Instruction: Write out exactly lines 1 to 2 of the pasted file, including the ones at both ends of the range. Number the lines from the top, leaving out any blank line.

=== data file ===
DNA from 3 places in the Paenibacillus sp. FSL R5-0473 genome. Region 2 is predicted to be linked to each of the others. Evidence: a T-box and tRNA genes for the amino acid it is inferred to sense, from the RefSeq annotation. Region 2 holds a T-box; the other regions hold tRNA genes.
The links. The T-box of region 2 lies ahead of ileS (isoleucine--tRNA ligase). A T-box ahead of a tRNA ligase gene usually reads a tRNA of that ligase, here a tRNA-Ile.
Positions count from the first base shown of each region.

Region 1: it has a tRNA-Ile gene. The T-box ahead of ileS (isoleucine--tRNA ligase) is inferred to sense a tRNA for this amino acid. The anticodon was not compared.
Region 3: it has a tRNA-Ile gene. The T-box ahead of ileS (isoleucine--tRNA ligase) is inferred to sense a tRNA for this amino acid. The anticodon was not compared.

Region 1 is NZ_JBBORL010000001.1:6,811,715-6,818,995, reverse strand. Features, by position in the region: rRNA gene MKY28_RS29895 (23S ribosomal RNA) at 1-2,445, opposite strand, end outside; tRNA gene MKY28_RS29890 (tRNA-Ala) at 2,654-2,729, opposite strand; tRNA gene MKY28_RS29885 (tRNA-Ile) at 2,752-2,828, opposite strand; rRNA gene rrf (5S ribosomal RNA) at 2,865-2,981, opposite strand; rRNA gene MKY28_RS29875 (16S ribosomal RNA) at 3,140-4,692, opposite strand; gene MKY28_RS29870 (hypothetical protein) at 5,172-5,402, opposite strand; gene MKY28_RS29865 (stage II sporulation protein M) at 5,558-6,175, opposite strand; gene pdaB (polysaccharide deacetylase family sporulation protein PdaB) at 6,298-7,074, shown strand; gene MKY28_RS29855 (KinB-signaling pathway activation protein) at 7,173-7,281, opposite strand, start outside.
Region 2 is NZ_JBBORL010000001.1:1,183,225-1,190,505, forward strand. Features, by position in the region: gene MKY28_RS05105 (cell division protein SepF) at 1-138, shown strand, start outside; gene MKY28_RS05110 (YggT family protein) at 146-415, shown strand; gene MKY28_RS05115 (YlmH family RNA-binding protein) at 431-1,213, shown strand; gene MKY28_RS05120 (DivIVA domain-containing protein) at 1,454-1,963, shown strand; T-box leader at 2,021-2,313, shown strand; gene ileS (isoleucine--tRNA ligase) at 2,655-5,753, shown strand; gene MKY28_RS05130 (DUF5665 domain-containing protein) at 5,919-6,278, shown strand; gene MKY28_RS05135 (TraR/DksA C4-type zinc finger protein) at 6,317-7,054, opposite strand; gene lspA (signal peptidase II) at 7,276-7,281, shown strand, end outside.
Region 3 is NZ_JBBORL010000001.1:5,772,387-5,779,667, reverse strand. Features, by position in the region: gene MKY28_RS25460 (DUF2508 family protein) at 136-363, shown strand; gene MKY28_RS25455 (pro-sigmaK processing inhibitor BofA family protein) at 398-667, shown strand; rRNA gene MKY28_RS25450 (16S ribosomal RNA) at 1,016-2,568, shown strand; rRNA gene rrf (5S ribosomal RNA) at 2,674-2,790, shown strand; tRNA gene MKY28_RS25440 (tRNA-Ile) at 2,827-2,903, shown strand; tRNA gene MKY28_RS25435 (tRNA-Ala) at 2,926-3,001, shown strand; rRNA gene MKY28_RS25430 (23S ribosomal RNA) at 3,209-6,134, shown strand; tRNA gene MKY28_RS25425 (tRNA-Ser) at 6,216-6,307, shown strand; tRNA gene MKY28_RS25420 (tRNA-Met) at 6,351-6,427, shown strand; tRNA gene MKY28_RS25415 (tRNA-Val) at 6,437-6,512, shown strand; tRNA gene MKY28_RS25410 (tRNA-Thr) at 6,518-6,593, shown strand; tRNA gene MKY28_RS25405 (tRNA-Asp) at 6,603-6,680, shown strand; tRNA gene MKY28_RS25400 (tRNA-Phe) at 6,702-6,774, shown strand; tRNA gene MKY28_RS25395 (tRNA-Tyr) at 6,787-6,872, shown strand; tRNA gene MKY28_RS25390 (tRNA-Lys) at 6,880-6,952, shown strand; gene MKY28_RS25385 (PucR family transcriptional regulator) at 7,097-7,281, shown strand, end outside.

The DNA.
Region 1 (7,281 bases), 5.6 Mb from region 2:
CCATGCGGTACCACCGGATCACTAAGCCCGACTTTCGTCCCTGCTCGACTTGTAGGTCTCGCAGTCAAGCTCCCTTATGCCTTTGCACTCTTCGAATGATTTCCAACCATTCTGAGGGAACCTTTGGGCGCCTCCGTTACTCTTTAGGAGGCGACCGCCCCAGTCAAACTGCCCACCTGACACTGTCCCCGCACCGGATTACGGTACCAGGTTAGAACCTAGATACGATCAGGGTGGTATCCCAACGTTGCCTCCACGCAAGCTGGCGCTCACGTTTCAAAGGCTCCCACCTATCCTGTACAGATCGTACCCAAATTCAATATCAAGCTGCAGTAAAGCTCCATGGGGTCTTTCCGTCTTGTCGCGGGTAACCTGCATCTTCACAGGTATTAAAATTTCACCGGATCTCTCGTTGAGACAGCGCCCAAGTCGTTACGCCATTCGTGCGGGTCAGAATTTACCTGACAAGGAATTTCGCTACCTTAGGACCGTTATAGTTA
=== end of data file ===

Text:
DNA from 3 places in the Paenibacillus sp. FSL R5-0473 genome. Region 2 is predicted to be linked to each of the others. Evidence: a T-box and tRNA genes for the amino acid it is inferred to sense, from the RefSeq annotation. Region 2 holds a T-box; the other regions hold tRNA genes.
The links. The T-box of region 2 lies ahead of ileS (isoleucine--tRNA ligase). A T-box ahead of a tRNA ligase gene usually reads a tRNA of that ligase, here a tRNA-Ile.